War, friend only to the undertaker

Peace love and understanding tell me
Is there no place for them today
They say we must fight to keep our freedom
But Lord knows there's got to be a better way

War, huh, good God y'all
What is it good for?
You tell 'em, say it, say it, say it, say it
War, good Lord, huh
What is it good for?
Stand up and shout it, nothing
War, it ain't nothin' but a heartbreaker

Strong, Barrett / Whitfield, Norman J.

Published by
Lyrics © EMI Music Publishing

Listen and watch here: MetroLyrics

Posted by Deborah Caulfield, 9 November 2014

Last modified by Colin Hambrook, 10 November 2014

Dean Rodney Singers: Reaching for the stars. They’re out there.

Dean Rodney

On February 29 I spent a happy afternoon in Deptford, South London, at The Albany, the home of several creative and performing companies, including Apples and Snakes, Headway and Entelechy Arts.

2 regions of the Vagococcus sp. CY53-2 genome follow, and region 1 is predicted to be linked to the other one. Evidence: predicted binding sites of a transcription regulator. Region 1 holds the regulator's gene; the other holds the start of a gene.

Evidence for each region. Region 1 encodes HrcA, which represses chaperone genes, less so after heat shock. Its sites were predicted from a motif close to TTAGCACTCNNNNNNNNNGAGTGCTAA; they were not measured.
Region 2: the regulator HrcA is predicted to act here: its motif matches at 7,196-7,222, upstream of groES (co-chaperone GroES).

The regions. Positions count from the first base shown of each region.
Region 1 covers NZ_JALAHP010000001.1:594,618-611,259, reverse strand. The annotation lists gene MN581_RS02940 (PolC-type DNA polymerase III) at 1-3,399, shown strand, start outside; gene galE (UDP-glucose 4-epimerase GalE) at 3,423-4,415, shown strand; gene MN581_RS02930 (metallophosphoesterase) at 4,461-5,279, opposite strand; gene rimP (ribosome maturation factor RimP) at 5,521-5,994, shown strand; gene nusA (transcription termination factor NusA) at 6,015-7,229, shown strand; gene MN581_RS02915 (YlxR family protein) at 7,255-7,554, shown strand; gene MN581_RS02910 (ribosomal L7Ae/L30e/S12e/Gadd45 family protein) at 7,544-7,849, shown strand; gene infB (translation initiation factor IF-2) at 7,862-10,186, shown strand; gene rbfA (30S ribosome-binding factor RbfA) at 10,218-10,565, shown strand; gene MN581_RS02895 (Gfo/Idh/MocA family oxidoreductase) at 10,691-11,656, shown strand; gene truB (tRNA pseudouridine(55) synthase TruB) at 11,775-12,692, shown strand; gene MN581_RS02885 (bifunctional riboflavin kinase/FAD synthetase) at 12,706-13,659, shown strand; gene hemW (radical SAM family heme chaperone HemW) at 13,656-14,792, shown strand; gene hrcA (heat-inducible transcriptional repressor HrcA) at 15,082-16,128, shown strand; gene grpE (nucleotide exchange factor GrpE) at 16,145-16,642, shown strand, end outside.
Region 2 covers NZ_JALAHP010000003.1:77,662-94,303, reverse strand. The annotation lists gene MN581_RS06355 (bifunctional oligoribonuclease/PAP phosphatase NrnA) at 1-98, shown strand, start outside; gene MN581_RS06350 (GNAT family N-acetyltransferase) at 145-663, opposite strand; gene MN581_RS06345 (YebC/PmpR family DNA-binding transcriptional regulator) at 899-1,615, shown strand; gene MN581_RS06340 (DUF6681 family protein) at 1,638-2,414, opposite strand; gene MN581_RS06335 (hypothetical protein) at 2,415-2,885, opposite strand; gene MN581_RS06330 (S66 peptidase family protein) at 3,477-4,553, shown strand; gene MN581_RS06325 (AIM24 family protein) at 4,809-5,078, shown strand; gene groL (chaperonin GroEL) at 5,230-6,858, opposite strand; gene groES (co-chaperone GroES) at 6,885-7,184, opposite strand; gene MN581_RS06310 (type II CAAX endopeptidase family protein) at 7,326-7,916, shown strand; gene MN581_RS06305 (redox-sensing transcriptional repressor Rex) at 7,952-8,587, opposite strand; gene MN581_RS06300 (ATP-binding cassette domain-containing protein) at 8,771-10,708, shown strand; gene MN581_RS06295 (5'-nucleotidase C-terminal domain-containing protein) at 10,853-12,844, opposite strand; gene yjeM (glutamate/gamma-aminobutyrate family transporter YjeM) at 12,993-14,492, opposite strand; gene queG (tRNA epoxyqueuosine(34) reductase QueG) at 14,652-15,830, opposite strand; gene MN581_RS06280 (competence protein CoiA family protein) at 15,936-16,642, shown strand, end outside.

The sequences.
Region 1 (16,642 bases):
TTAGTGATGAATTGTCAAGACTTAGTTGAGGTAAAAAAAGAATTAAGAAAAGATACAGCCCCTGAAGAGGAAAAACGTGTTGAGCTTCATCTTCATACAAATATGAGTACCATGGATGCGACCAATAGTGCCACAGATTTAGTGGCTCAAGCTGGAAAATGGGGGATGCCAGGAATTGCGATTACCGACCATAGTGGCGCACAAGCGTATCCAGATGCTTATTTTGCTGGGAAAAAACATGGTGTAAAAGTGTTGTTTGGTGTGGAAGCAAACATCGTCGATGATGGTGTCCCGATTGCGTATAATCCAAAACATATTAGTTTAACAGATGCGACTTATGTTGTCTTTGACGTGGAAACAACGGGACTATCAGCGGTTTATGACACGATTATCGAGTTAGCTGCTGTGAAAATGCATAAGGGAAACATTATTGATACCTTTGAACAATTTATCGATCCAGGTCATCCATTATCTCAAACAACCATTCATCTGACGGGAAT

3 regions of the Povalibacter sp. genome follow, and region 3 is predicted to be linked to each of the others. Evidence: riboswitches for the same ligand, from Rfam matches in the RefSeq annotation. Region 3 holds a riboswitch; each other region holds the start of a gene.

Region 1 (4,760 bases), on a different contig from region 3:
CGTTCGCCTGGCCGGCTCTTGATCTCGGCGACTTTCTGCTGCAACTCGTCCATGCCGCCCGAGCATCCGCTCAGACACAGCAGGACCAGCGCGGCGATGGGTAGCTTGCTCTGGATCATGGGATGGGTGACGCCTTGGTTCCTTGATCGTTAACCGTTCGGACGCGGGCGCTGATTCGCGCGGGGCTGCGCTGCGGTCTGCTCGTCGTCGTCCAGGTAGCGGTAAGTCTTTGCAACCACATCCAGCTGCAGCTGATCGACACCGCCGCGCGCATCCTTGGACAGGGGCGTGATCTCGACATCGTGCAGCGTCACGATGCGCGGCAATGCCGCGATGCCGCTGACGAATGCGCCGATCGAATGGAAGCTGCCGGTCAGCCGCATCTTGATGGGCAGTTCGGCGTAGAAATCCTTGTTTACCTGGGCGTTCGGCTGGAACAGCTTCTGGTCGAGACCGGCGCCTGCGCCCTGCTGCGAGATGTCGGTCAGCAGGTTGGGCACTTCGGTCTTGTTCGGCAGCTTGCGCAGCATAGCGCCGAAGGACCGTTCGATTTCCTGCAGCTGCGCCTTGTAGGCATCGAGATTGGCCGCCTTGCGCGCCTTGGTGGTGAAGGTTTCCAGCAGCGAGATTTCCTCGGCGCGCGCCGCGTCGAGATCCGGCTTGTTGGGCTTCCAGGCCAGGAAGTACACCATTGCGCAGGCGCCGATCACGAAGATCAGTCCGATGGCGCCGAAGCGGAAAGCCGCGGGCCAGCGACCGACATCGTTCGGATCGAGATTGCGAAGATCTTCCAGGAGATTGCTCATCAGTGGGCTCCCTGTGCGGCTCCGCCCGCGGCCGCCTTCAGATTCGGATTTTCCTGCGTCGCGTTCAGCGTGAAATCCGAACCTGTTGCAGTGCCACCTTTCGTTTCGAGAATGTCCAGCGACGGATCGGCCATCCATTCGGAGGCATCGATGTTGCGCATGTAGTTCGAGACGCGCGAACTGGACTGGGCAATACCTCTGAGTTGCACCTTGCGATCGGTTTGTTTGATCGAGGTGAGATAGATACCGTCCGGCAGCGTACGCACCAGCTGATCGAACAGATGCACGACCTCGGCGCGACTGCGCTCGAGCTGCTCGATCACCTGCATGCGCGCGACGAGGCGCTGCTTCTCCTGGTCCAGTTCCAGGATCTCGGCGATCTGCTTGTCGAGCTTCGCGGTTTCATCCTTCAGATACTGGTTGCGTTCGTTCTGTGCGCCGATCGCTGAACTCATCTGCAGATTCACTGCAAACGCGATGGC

I was visiting Heart n Soul, a creative company that nurtures, supports and works with learning disabled artists. Together they make music, theatre, dance, visual art, digital art, films and clubs.

My mission was to get to the heart and soul of the enigma that is Dean Rodney Singers, who have been commissioned for Unlimited, a project celebrating disability, arts, culture and sport, as part of the London 2012 Cultural Olympiad.

Heart n Soul

After a warm welcome from Sandra (Communications Officer), I met with Mark (Chief Executive/Artistic Director) who filled me in on all the detail. I asked about Heart n Soul.